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Why are enterprises having a data quality problem and how to fix it (part one)

Why are enterprises having a data quality problem and how to fix it (part one)

If the past decade saw every company become a tech company, today, every company aspires to be a data-driven one. Enterprises are gathering vast amounts of data from diverse sources in real-time in hope of gleaning insights for decision making. 


But one of the biggest challenges in leveraging data is that not all data is useful data.


When we meet enterprise leaders, we often hear, they don’t know the overall picture of their business and aren’t able to connect the dots with available data. They’re not able to carry out effective analysis of failures. Some complain they don’t know if they can monetize their data or that they’re unable to use the data as a differentiator to stay ahead of the competition. Worst of all, their teams don’t trust the data from their platform and are still using their old spreadsheet-based methods to make decisions.


If you look carefully, all the above are data quality problems. And none of them popped up overnight.


Systemic issues causing data quality problems


If we look under the hood, insufficient data quality is often due to a lot of systemic issues. Highlighted below are examples of such problems. Let's try to put them in perspective using a problem domain, in this case – product pricing for a retailer.


Addressing data quality issues late in the process: instead of taking care of data quality issues in the source systems causes teams to spend a disproportionate amount of time tinkering with data in downstream systems. This wastes time and affects overall data quality. If the prices or sales information that was fed to the data pipeline for a pricing algorithm are incorrect to begin with, fixing the quality issues in the price recommendations won't improve the overall quality.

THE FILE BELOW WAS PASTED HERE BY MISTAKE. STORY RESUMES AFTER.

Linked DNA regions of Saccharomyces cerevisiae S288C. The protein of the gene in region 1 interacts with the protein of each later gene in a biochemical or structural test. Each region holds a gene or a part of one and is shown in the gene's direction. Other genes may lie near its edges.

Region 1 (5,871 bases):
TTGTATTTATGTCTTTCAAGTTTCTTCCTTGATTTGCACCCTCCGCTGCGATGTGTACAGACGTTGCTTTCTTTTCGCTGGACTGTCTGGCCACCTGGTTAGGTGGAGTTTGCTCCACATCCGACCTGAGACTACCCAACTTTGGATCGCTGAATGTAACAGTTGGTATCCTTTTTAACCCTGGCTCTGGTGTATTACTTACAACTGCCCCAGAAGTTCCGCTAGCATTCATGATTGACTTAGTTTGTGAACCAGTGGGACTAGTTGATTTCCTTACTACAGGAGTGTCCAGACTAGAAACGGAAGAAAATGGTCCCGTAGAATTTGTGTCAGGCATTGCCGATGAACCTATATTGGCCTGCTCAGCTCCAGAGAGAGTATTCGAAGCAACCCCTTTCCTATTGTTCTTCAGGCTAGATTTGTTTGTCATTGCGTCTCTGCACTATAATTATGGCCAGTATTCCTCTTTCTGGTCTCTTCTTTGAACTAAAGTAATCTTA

Missing context: pushing data quality interventions downstream causes another problem – context gets lost and addressing one data quality issue myopically often leads to more data quality issues elsewhere. Any erroneous prices/sales data can be used elsewhere, say for reporting, most often with certain transformations on these values. The consumers of this information (transformed data derived from erroneous input) would not know if certain values that seemed incorrect were in fact correct with appropriate context. The source system for prices might have applied some short-time discounts which could have resulted in seemingly outlier price points.


Lack of strategy: data teams often address data quality tactically. Without an integrated framework – one that covers the entire ecosystem of products and platforms in an organization – data quality is inconsistent at best. This being said, the idea is not to have a central, single place for all data quality checks and tests but to be able to provide a self-service integrated framework for data quality execution that can be used by the entire data platform. For isntance, if prices of products are being used in ten different places, with possibly ten different rules, can we use the integrated framework to execute these data quality checks?